Lifestyle and disability blogger, Sarah Alexander, has multiple chronic conditions. Her painful conditions mean that often she can’t complete the tasks she’s set out for herself. In this article, she explains how she changed her ‘to-do’ list into a ‘done’ list and, in turn, improved her mental well-being.
I don’t know about you but sometimes I can be my own worst enemy when it comes to my health. I often feel like I’m not doing enough, that I’ve wasted days, or I should have completed chores. Even when my body is incapable. Even when I’m really struggling. I wanted to be able to do things every day. I wanted to clean the house and shower and go out with friends all on the same day, when in reality it wasn’t feasible.
Let’s face it, a shower is so much effort, I don’t go out after it, I go straight to bed. People that don’t suffer with chronic pain and/or fatigue, don’t get it. Why do I get in bed after a shower? It’s because it’s exhausting. Even with the help of someone else, getting clean is so tiring. There’s absolutely no way I can do anything but lie down in bed afterwards. So trying to do things, anything, with a chronic pain condition (or multiple conditions) is a struggle.
I used to write to-do lists. My memory is severely impacted by my conditions, so lists are my go-to. However, at the end of the day I would go and look at a page of lists with nothing crossed off and feel useless. It would really hinder my mental health and put me in a dark place. It was a tangible reminder of all the things I couldn’t do that day and it would lead to overthinking and anxiety because I felt like there was so much on my plate. I felt unaccomplished, worthless and a burden; because if I wasn’t doing all these things, someone else (partner or family member) would have to do it for me, and I didn’t want to add extra pressure to their lives.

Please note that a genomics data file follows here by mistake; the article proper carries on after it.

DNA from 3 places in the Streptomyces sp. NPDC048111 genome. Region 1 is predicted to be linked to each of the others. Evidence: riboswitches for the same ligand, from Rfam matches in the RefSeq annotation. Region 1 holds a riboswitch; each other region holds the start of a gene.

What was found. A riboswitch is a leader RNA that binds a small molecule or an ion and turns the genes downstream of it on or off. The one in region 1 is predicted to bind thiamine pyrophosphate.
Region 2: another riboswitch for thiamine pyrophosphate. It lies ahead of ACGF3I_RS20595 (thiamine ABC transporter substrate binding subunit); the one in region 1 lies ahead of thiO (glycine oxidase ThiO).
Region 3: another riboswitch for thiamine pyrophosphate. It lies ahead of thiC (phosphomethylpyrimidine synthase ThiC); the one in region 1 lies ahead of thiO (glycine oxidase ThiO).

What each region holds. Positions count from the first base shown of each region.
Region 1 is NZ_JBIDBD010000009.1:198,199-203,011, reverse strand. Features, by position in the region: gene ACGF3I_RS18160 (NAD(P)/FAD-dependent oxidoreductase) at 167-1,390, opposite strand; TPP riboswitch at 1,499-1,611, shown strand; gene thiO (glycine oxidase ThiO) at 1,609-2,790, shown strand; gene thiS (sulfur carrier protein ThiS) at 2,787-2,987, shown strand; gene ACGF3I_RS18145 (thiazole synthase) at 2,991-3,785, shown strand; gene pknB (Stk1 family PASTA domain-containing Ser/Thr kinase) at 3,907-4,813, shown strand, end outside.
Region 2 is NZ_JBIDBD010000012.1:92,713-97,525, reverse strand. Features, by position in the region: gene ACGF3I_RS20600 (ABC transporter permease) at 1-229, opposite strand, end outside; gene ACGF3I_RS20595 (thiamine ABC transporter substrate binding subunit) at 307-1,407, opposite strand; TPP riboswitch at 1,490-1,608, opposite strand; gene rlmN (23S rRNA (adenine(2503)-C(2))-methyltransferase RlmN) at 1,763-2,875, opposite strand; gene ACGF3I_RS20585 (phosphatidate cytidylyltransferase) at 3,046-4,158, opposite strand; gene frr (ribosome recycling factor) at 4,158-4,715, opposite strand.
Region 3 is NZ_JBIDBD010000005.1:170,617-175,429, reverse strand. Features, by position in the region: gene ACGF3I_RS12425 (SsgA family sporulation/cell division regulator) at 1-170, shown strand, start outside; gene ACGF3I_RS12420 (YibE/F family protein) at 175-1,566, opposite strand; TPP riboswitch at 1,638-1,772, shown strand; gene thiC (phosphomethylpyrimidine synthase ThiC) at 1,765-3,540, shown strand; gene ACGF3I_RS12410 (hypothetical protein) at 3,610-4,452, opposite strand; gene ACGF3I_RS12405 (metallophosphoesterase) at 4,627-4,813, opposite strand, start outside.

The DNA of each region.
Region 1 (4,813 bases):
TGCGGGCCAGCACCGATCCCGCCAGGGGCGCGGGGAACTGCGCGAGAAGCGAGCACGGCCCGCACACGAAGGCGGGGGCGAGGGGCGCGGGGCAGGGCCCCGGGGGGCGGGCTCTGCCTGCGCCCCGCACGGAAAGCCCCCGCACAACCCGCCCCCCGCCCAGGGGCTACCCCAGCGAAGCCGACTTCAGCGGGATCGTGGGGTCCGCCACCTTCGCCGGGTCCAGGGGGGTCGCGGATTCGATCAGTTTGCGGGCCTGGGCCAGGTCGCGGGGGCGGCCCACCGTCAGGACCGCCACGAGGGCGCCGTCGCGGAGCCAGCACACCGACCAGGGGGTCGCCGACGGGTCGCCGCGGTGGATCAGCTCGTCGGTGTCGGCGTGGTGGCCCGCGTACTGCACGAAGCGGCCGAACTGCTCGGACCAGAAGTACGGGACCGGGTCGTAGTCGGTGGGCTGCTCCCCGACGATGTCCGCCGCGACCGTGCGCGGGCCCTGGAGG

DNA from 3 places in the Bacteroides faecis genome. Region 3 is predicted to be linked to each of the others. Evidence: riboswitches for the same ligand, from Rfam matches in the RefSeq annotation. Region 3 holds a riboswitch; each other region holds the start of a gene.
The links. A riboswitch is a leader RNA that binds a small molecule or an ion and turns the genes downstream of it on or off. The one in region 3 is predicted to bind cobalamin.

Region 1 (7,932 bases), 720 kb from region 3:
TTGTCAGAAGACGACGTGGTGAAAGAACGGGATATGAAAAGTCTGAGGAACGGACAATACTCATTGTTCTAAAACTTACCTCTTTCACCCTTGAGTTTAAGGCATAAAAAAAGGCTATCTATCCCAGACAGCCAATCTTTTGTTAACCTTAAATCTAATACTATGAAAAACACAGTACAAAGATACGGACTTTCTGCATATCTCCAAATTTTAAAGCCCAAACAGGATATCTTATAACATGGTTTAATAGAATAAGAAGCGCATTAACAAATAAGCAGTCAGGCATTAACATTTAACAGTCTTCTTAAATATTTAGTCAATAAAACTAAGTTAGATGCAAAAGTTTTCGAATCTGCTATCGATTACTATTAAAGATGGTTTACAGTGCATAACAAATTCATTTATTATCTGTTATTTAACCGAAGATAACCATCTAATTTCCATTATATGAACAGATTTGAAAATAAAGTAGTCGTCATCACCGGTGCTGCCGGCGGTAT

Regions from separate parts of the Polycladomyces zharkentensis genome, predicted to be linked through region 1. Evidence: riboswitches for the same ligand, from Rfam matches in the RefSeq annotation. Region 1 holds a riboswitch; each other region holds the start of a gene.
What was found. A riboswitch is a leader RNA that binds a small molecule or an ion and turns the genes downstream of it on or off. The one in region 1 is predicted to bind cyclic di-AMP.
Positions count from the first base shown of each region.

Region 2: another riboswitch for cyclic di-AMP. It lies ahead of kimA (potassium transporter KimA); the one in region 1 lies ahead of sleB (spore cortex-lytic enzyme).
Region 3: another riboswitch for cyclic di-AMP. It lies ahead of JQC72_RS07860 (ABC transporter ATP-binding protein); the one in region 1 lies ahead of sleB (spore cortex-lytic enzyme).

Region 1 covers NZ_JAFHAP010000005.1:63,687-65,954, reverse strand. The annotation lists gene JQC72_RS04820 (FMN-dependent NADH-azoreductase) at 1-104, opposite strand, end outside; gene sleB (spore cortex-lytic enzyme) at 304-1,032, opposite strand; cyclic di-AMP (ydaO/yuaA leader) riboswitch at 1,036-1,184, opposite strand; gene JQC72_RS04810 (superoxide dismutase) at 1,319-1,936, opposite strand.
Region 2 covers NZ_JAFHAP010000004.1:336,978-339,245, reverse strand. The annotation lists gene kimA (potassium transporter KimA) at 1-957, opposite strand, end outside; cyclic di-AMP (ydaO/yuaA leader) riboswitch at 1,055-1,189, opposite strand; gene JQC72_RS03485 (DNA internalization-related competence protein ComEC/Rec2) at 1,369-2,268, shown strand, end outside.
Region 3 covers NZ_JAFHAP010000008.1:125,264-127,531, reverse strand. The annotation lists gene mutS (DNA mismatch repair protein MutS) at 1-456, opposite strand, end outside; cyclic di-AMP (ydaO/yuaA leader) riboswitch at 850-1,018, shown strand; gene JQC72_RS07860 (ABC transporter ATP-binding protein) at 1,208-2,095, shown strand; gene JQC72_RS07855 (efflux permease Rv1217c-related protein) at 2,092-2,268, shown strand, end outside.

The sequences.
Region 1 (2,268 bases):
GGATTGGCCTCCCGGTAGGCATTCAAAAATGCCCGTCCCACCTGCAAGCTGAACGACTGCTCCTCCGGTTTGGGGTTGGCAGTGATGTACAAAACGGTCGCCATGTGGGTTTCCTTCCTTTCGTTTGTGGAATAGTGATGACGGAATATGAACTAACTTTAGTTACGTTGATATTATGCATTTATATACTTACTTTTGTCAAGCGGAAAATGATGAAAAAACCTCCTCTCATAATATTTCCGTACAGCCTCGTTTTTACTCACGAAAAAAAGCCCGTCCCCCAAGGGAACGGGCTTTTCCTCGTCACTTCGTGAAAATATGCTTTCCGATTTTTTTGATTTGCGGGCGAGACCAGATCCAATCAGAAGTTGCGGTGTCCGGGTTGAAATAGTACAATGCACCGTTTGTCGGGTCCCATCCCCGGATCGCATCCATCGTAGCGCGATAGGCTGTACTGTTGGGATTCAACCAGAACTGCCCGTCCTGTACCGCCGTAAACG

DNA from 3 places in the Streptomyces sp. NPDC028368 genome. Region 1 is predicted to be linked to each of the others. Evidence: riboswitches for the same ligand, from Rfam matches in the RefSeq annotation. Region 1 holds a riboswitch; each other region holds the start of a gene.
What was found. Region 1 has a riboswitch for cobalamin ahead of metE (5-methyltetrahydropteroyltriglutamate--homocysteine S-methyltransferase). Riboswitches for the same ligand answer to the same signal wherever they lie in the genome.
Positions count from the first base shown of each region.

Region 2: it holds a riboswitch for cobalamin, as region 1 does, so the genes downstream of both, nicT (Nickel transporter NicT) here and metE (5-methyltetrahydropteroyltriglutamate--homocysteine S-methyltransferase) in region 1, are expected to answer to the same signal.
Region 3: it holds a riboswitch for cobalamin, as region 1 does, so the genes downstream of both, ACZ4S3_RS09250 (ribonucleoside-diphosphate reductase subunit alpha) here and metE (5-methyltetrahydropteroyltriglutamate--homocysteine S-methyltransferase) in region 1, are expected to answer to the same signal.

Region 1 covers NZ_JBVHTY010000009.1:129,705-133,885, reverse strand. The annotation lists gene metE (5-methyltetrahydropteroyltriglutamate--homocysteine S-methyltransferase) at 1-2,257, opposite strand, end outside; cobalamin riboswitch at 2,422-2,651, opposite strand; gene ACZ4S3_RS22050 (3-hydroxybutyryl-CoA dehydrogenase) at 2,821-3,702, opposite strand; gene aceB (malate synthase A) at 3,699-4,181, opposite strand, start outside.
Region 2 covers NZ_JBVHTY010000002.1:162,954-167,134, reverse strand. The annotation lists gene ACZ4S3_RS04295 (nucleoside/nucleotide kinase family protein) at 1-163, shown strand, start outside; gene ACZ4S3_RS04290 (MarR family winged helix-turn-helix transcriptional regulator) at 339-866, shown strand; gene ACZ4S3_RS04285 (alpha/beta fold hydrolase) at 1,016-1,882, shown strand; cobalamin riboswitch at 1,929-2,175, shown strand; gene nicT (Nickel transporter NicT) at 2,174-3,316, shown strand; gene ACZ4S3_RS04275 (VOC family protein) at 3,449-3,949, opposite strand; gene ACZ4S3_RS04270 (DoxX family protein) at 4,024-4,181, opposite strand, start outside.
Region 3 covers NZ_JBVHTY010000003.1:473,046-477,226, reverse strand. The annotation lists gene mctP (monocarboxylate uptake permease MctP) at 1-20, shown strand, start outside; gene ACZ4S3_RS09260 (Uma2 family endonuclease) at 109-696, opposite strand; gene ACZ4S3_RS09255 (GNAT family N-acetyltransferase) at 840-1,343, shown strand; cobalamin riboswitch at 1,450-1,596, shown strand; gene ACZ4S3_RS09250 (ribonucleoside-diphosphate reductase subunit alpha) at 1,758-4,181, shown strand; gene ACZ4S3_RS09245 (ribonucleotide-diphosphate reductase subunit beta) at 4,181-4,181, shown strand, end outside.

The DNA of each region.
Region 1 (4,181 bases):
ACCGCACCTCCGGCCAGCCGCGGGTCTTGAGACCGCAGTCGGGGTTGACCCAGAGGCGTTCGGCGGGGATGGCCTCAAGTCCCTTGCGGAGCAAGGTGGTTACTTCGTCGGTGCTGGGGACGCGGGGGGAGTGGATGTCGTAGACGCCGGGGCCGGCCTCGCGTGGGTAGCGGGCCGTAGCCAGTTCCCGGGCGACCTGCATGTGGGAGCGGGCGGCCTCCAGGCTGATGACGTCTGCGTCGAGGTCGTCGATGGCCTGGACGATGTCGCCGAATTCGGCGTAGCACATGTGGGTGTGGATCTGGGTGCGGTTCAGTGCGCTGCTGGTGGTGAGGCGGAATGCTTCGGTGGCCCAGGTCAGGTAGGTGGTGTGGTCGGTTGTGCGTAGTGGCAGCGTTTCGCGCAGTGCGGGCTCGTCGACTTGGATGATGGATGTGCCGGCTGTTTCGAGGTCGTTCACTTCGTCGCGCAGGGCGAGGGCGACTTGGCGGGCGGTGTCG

When I’m in a bad headspace, frustrated and in pain, it’s really difficult to stay positive.
I am unable to do much physically as it is but when I am flaring, I can barely hold a cup or even get out of bed. On these days, I’d be really critical of myself and feel like a failure. Despite knowing that I am not a failure and my life has meaning, when I’m in a bad headspace, frustrated and in pain, it’s really difficult to stay positive. I want to productive and I used to focus on my lack of accomplishments. And the incomplete to-do lists only intensified these negative feelings and these silly little lists became toxic and controlled how I felt.
In reality, I wasn’t lying in bed doing nothing, albeit, that’s what it may look like to the outside world, but I was fighting, I was recovering and resting.
I quickly realised that although I found lists helpful for medical appointments and as reminders for deadlines etc., they didn’t need to be part of my everyday life. That I needed to give myself a break and not be so strict on what I should and shouldn’t do.
That’s when I started creating ‘done lists’. With this list I wrote down all the things I had accomplished that day, no matter how small or insignificant it may be. This is especially helpful when I am flaring and my mental health suffering because even ‘taking medication’ or ‘fed the dogs’ proved that I had been productive in some ways.
Some other things on my list include: made a drink; got out of bed; did some stretches; called a friend; listened to an audiobook; ordered food shopping; put on fresh pyjamas.
Click here to read our article on the benefits of audiobooks for people with disabilities and carers
The contents of my list were often the same but it reminded me that I had taken part in the day, even if it was doing very small activities. I find it a really positive way to track my progress and focus on small victories.
I am allowed to heal and I shouldn’t feel guilty over being less productive.
I started creating ‘done lists’ a few years ago and I would religiously do them daily but I don’t have to anymore as I no longer feel like I waste days. I’ve recognised I am allowed to heal and I shouldn’t feel guilty over being less productive. Living with a chronic condition means I need more rest days and I’m okay with that. The ‘done list’ helped me understand this and if I’m ever feeling low, I go straight back to composing a list of what I have done.
We all need time to heal and recover, we all need days off, and it just so happens a lot of us with a disability need more time than others, but that’s okay. If you’re ever feeling incapable or inadequate, you’re not alone. Give writing a ‘done list’ a go and see how much you can do even when you’re struggling; even if that one thing on your list is asking someone else for help.
Read more from Sarah at www.fromsarahlex.com